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Mike Amick
12-12-2014, 02:26 PM
Didn't want to steal the Jig Borer thread.

But I do want to say that before that thread, I had only heard the name
Jig Borer and really didn't understand what it was. Now knowing that it
is a beefie machine with a rigid head that is dead on with a solid table that
has no backlash. Well .. threads like that are why I come here. I get it now.

Anyways it got me thinking ... why don't mill makers (or even mill modders )
index the head .. kindof like a turret lathe. I can't count the number of threads
devoted to tramming your head. Just think if it could just click into position,
how cool would that be.

And the pro's that are going to tell me they can do it "blah quick" can talk to
the hand. I am just talking about a convenience that the rest of us non pro's
would love.

The indexing system could be adjustable to compensate for wear etc.

Just thinkin .. .

Mike A

MotorradMike
12-12-2014, 03:04 PM
The indexing system could be adjustable to compensate for wear etc.

Mike A

Wouldn't this part be like tramming?

Mike Amick
12-12-2014, 05:11 PM
I'm just talking about an indexing feature that .. you could disengage and move the head
to a 45 or whatever angle and it would "click" in. When done you move it to normal and
it would "click" in.

You would/could occasionally tram the indexing system .. but .. baring any little crashes, you
could trust it to be accurate. It would only be as good as the indexer .. but .. there are lots
of things in the machinist world that are indexed. The turret lathe tailstock as an example.

Besides .. you could make the darn thing "NOT" adjustable. I'll be honest, I never used a
turret tail stock, can you fine tune those ?

MIke A

mattthemuppet
12-12-2014, 05:44 PM
I think the issue is likely that any potential error in the indexing system, and there probably will be some in order to use it, is going to be magnified by the long lever/ distance between the knuckle and the cutting edge. Think of using a sprung indexing bolt that is captive in one half and can pop in or out of the other half. For that bolt to move in the captive half, there has to be clearance in the bore, and for it to pop into the other half, there has to be clearance in that bore too. So when you add (multiply?) those two clearances, a smidge of wiggle at the knuckle = a noticeable tilt at the end mill.

Just my guess at least.

Wayne Sippola
12-12-2014, 06:36 PM
I have a Beaver vertical mill that uses two taper pins to square up the head. One for nod and one for - well the other direction - clockwise / CCW tilt. The manual actually states it is for normal alignment - normal tramming methods may be required for higher precision.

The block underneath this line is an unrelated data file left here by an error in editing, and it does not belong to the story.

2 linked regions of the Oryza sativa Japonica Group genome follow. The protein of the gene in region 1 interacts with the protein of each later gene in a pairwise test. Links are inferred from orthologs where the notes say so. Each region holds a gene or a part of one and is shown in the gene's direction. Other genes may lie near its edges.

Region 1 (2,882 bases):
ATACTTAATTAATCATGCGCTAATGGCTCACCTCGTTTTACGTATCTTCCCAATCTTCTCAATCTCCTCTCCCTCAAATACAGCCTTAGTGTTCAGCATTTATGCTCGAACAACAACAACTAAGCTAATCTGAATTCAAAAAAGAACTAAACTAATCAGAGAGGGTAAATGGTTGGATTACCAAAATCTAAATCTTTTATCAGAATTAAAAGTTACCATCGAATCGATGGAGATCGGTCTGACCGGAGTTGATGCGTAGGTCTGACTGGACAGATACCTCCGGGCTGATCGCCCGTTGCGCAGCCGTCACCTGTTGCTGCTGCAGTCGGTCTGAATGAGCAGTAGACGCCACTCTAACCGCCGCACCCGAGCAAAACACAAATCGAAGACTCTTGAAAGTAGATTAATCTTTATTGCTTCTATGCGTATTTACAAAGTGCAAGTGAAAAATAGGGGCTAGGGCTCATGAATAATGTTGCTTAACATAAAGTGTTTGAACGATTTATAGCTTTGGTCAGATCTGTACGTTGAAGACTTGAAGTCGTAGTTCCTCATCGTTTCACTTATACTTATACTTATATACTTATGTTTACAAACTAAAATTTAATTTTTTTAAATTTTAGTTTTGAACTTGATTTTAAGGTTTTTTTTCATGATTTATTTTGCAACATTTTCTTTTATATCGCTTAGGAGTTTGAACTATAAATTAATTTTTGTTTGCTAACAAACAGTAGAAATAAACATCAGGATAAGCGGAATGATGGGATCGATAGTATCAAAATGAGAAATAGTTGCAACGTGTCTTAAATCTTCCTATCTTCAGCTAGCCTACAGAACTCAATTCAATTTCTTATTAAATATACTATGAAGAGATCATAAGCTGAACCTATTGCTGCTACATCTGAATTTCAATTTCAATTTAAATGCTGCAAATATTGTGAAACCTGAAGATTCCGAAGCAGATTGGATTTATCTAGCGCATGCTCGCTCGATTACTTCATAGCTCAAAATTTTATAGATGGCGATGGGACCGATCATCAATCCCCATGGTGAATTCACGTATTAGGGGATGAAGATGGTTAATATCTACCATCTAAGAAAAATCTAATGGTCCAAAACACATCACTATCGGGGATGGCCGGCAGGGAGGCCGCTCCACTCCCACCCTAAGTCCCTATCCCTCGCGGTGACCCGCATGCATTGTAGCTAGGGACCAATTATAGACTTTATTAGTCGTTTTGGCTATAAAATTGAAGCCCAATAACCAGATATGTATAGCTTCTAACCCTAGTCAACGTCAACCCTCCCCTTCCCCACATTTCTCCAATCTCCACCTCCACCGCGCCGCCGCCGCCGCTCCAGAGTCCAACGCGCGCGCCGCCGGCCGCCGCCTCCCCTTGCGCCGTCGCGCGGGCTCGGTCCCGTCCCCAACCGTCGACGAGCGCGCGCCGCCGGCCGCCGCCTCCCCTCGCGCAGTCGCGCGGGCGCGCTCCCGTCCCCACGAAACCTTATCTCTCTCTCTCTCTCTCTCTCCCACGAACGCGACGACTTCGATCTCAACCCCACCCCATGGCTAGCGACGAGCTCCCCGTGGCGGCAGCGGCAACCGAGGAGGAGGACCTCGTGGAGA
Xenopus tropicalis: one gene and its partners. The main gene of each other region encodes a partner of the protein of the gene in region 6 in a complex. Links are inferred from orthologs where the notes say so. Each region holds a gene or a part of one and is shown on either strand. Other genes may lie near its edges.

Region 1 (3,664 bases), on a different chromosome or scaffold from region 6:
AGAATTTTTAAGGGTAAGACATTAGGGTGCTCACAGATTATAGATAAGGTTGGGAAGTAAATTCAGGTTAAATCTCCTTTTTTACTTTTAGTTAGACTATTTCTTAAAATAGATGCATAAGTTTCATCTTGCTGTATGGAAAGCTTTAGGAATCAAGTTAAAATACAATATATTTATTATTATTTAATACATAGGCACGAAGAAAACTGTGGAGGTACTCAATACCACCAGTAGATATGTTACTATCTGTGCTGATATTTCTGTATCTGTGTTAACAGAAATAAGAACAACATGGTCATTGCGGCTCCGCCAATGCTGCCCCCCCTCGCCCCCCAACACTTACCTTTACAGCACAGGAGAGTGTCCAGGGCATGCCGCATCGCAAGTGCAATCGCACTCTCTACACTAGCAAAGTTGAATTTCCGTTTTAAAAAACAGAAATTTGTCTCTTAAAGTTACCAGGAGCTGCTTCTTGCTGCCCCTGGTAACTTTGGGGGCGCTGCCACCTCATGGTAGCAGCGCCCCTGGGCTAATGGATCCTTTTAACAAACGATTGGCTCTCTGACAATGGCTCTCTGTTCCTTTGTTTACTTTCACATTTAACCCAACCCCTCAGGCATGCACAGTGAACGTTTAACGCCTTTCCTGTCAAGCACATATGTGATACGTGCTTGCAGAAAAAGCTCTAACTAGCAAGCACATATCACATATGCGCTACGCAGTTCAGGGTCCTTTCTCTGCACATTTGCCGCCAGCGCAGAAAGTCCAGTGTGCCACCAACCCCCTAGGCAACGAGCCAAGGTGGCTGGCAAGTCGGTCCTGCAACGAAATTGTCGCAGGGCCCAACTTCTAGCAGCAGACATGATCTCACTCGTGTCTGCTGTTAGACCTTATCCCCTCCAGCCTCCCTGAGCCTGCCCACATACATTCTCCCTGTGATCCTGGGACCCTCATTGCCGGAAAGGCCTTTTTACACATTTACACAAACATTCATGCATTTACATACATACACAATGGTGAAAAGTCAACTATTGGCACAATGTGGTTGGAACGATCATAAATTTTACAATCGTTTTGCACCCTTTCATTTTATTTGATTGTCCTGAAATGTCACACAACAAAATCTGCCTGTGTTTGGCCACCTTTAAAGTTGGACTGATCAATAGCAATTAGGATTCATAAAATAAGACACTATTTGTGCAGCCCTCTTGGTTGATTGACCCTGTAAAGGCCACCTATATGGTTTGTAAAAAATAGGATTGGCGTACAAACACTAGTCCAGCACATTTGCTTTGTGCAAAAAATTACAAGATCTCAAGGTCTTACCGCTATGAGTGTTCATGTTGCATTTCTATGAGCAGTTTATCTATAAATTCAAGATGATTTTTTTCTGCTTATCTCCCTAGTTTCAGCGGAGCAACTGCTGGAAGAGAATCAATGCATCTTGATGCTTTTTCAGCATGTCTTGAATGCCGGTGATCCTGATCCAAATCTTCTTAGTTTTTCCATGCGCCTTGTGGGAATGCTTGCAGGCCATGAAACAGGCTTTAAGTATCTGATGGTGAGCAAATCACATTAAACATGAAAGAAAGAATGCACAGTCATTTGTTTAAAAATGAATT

Of course the taper pins for my mill are long lost...

oldtiffie
12-12-2014, 06:42 PM
Didn't want to steal the Jig Borer thread.

But I do want to say that before that thread, I had only heard the name
Jig Borer and really didn't understand what it was. Now knowing that it
is a beefie machine with a rigid head that is dead on with a solid table that
has no backlash. Well .. threads like that are why I come here. I get it now.

Anyways it got me thinking ... why don't mill makers (or even mill modders )
index the head .. kindof like a turret lathe. I can't count the number of threads
devoted to tramming your head. Just think if it could just click into position,
how cool would that be.

And the pro's that are going to tell me they can do it "blah quick" can talk to
the hand. I am just talking about a convenience that the rest of us non pro's
would love.

The indexing system could be adjustable to compensate for wear etc.

Just thinkin .. .

Mike A

Mike.

This may help you get a feel for what a jig borer is and what is for and what it can do:

https://www.google.com.au/search?q=jig+borer&biw=1920&bih=883&tbm=isch&tbo=u&source=univ&sa=X&ei=XXyLVI7FD6W7mQXYtoGIAg&sqi=2&ved=0CCMQsAQ

http://en.wikipedia.org/wiki/Jig_borer

https://www.google.com.au/?gws_rd=ssl#q=jig+borer

justanengineer
12-12-2014, 10:39 PM
One of the shops I worked in previously had an M-head on the opposite end of a J-head's ram where an E (shaping) head normally sits. You still needed to tram the J if you swiveled the turret to use the M, but it was already fairly close and contorting the M-head at crazy angles was easy-peezy compared to J's IMO due to the lighter weight.